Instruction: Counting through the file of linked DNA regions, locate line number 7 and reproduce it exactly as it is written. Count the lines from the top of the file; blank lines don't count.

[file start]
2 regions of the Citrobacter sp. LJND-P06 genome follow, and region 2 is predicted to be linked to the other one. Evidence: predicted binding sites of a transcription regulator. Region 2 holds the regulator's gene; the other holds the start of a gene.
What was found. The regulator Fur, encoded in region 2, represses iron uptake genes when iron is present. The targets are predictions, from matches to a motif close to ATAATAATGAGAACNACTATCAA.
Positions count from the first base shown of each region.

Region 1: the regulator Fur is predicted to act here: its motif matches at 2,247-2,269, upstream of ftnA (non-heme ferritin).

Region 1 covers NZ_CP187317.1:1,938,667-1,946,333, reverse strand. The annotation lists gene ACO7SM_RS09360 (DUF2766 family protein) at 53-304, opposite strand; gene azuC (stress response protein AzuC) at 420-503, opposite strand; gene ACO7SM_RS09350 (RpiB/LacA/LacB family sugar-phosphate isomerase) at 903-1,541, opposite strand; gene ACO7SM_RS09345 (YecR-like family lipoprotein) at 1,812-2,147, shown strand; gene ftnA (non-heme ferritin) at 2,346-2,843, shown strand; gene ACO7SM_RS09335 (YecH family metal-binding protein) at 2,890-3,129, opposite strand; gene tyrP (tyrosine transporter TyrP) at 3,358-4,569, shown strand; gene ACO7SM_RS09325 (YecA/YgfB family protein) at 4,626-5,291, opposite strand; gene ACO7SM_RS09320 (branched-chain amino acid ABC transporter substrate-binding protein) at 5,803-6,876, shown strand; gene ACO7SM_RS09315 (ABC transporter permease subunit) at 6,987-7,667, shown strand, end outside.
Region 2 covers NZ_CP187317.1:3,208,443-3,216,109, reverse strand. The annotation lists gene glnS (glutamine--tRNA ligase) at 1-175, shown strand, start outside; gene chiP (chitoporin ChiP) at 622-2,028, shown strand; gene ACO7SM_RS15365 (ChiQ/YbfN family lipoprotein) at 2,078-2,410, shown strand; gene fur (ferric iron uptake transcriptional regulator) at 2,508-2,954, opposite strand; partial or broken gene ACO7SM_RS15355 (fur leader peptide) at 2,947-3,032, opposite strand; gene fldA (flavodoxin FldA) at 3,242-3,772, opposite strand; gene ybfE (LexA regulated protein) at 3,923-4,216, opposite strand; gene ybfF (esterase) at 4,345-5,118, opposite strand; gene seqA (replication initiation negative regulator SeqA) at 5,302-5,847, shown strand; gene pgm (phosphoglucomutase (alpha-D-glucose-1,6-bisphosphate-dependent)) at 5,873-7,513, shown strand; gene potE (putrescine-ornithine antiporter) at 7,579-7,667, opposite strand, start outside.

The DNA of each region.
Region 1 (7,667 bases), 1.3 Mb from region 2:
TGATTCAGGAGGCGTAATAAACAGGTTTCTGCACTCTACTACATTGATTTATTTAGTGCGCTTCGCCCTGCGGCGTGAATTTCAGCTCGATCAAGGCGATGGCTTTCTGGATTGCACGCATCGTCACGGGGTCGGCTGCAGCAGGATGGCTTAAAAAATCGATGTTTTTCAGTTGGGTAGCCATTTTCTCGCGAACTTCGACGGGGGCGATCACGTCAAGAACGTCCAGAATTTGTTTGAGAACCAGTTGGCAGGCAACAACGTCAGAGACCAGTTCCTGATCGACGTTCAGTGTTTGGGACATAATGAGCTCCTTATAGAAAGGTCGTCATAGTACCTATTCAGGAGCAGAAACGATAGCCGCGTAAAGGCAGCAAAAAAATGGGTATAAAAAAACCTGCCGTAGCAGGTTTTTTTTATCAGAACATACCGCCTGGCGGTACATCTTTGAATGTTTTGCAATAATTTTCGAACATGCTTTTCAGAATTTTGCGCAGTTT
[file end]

The DNA of each region.